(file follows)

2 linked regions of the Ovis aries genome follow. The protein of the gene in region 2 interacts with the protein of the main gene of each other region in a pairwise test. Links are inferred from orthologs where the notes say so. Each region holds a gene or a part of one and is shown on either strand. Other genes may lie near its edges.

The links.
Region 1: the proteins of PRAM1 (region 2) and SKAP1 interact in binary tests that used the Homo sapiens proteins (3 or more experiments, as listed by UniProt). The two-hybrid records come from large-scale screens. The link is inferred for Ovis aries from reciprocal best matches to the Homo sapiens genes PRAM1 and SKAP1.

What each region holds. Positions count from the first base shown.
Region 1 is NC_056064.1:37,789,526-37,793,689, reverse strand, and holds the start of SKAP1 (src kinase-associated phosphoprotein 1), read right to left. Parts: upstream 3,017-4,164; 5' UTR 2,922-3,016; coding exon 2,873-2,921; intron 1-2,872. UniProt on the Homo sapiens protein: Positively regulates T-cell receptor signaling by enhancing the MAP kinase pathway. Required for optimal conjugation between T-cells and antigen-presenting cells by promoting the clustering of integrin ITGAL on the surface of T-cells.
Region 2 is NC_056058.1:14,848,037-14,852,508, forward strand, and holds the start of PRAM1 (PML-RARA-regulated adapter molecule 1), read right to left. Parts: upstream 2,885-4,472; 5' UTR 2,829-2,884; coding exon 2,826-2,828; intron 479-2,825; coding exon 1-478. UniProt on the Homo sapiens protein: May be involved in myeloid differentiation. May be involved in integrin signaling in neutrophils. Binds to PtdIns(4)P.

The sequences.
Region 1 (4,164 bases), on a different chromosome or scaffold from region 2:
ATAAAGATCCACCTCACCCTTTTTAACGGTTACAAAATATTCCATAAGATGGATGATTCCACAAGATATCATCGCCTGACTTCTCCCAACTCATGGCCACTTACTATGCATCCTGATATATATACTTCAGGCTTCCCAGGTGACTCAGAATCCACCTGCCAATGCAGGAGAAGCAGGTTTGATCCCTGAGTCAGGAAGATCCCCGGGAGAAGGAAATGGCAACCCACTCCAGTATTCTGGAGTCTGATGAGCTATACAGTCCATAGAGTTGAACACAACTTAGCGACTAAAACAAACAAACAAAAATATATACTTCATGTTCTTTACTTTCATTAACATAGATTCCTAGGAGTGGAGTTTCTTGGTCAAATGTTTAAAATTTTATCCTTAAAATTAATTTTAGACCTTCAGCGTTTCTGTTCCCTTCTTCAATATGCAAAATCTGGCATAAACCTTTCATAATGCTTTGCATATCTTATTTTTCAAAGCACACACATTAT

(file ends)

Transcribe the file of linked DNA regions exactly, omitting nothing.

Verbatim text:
2 linked regions of the Ovis aries genome follow. The protein of the gene in region 2 interacts with the protein of the main gene of each other region in a pairwise test. Links are inferred from orthologs where the notes say so. Each region holds a gene or a part of one and is shown on either strand. Other genes may lie near its edges.

The links.
Region 1: the proteins of PRAM1 (region 2) and SKAP1 interact in binary tests that used the Homo sapiens proteins (3 or more experiments, as listed by UniProt). The two-hybrid records come from large-scale screens. The link is inferred for Ovis aries from reciprocal best matches to the Homo sapiens genes PRAM1 and SKAP1.

What each region holds. Positions count from the first base shown.
Region 1 is NC_056064.1:37,789,526-37,793,689, reverse strand, and holds the start of SKAP1 (src kinase-associated phosphoprotein 1), read right to left. Parts: upstream 3,017-4,164; 5' UTR 2,922-3,016; coding exon 2,873-2,921; intron 1-2,872. UniProt on the Homo sapiens protein: Positively regulates T-cell receptor signaling by enhancing the MAP kinase pathway. Required for optimal conjugation between T-cells and antigen-presenting cells by promoting the clustering of integrin ITGAL on the surface of T-cells.
Region 2 is NC_056058.1:14,848,037-14,852,508, forward strand, and holds the start of PRAM1 (PML-RARA-regulated adapter molecule 1), read right to left. Parts: upstream 2,885-4,472; 5' UTR 2,829-2,884; coding exon 2,826-2,828; intron 479-2,825; coding exon 1-478. UniProt on the Homo sapiens protein: May be involved in myeloid differentiation. May be involved in integrin signaling in neutrophils. Binds to PtdIns(4)P.

The sequences.
Region 1 (4,164 bases), on a different chromosome or scaffold from region 2:
ATAAAGATCCACCTCACCCTTTTTAACGGTTACAAAATATTCCATAAGATGGATGATTCCACAAGATATCATCGCCTGACTTCTCCCAACTCATGGCCACTTACTATGCATCCTGATATATATACTTCAGGCTTCCCAGGTGACTCAGAATCCACCTGCCAATGCAGGAGAAGCAGGTTTGATCCCTGAGTCAGGAAGATCCCCGGGAGAAGGAAATGGCAACCCACTCCAGTATTCTGGAGTCTGATGAGCTATACAGTCCATAGAGTTGAACACAACTTAGCGACTAAAACAAACAAACAAAAATATATACTTCATGTTCTTTACTTTCATTAACATAGATTCCTAGGAGTGGAGTTTCTTGGTCAAATGTTTAAAATTTTATCCTTAAAATTAATTTTAGACCTTCAGCGTTTCTGTTCCCTTCTTCAATATGCAAAATCTGGCATAAACCTTTCATAATGCTTTGCATATCTTATTTTTCAAAGCACACACATTAT